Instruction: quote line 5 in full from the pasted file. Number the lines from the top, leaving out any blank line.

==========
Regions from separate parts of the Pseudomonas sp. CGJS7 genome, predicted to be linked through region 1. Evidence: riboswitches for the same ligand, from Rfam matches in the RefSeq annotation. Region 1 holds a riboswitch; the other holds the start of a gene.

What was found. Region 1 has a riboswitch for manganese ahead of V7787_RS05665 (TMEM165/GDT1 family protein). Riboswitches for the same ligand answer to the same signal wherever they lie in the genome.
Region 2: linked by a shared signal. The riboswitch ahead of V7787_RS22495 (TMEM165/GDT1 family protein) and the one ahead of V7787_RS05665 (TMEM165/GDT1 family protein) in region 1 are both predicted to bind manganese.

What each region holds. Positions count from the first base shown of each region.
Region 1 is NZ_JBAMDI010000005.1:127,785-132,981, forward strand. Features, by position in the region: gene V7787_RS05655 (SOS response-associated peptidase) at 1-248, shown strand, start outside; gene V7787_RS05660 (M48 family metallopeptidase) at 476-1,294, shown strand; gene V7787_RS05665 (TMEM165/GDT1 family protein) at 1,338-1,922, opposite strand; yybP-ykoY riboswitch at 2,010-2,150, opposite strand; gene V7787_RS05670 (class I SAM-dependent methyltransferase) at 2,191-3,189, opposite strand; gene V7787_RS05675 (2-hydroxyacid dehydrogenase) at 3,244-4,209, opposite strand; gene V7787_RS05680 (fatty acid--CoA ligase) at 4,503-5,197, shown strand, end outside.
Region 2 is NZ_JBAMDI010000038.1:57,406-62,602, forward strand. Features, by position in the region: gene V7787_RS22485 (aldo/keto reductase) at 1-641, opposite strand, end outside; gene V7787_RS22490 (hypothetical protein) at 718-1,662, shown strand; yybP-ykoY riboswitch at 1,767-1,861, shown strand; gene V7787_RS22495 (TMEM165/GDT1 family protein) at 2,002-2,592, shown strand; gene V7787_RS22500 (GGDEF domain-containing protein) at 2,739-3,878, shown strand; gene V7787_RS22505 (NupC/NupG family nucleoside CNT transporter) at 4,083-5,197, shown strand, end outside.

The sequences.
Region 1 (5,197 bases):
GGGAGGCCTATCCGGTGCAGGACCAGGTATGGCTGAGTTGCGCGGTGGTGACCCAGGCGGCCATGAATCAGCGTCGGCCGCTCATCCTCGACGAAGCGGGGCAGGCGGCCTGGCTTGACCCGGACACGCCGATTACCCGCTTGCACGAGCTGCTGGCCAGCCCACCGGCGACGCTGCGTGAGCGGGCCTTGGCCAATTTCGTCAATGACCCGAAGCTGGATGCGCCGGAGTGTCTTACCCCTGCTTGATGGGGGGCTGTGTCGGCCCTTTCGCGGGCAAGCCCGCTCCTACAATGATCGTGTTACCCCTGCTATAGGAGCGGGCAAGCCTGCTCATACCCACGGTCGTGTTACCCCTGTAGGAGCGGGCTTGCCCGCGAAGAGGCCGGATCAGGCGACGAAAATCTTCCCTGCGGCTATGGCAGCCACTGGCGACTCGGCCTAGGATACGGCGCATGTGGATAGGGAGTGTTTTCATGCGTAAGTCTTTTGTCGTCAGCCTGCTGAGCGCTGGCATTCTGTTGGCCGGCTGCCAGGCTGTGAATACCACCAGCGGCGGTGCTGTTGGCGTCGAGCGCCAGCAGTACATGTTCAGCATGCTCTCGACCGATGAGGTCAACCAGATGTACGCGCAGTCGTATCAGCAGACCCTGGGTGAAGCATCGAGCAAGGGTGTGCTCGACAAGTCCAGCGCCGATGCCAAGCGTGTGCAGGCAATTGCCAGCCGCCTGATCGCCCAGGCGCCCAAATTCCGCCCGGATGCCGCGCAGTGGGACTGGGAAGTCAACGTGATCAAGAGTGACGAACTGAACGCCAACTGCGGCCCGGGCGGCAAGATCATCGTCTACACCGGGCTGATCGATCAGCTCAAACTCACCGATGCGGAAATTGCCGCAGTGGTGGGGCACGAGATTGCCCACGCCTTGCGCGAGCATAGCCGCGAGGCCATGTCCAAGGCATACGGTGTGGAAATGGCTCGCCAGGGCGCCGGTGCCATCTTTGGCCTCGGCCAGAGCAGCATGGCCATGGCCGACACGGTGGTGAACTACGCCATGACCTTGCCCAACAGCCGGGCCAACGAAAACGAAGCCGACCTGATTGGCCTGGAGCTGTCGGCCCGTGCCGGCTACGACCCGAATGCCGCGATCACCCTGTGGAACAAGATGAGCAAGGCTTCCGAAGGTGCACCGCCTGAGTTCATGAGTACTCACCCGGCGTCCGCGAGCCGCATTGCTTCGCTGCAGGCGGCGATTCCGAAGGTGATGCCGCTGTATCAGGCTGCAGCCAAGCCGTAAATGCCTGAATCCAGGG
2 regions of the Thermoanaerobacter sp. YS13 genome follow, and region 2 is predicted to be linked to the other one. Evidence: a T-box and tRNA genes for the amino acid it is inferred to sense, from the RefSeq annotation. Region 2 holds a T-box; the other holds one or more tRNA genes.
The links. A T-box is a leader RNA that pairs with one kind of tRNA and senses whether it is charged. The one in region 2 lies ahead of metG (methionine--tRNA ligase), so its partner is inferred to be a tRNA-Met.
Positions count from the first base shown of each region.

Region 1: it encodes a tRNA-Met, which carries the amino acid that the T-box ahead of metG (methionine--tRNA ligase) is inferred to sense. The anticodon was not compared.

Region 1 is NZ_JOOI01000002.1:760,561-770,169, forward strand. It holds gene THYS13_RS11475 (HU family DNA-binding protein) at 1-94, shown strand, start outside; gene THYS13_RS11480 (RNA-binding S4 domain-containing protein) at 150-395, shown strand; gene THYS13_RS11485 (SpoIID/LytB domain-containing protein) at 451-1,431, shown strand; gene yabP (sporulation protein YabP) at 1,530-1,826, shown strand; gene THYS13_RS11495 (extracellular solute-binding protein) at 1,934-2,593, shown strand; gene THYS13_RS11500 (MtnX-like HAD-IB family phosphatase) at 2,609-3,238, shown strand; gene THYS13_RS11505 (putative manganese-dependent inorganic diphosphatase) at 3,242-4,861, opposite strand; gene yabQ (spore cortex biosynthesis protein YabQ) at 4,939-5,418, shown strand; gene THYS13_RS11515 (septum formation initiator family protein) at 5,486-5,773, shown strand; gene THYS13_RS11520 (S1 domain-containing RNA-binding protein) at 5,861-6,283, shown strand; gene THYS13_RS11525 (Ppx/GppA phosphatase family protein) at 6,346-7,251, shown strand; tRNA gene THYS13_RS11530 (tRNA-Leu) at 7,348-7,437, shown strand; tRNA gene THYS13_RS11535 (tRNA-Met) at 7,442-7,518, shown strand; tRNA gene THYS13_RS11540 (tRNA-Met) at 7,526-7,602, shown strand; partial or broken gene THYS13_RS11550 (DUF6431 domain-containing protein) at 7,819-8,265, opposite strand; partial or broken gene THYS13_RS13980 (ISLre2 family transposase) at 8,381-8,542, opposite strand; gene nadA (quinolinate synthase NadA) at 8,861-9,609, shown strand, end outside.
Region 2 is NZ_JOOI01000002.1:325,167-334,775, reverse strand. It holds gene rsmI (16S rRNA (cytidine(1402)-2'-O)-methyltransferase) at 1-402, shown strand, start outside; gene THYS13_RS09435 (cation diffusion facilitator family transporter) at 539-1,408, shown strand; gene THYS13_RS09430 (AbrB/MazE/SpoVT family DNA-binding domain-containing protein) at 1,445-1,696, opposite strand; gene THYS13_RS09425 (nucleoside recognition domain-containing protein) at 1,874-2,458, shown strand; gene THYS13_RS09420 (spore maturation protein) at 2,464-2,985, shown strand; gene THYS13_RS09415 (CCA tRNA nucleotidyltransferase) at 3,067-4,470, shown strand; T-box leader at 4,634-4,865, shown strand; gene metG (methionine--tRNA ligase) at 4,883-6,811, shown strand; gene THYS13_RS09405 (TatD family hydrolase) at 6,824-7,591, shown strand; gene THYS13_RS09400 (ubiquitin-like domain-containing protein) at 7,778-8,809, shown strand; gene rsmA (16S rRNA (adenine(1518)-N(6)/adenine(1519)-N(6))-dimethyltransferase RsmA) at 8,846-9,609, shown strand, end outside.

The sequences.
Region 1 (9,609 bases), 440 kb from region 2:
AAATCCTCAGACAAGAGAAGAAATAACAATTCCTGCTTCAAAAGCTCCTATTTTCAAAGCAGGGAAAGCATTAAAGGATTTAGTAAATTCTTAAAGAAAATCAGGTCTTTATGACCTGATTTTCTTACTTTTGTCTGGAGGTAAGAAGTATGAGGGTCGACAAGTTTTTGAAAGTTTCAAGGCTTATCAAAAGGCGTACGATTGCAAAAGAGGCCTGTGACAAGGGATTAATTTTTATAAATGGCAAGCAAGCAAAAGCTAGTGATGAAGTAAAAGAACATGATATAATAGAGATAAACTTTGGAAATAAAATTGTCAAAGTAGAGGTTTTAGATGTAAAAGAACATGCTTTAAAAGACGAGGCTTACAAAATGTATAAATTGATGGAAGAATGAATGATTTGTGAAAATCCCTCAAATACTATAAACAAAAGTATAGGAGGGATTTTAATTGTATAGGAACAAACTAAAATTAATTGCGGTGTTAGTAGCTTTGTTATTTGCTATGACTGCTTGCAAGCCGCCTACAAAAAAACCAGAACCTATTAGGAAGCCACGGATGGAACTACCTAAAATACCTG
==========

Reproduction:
Region 1 is NZ_JBAMDI010000005.1:127,785-132,981, forward strand. Features, by position in the region: gene V7787_RS05655 (SOS response-associated peptidase) at 1-248, shown strand, start outside; gene V7787_RS05660 (M48 family metallopeptidase) at 476-1,294, shown strand; gene V7787_RS05665 (TMEM165/GDT1 family protein) at 1,338-1,922, opposite strand; yybP-ykoY riboswitch at 2,010-2,150, opposite strand; gene V7787_RS05670 (class I SAM-dependent methyltransferase) at 2,191-3,189, opposite strand; gene V7787_RS05675 (2-hydroxyacid dehydrogenase) at 3,244-4,209, opposite strand; gene V7787_RS05680 (fatty acid--CoA ligase) at 4,503-5,197, shown strand, end outside.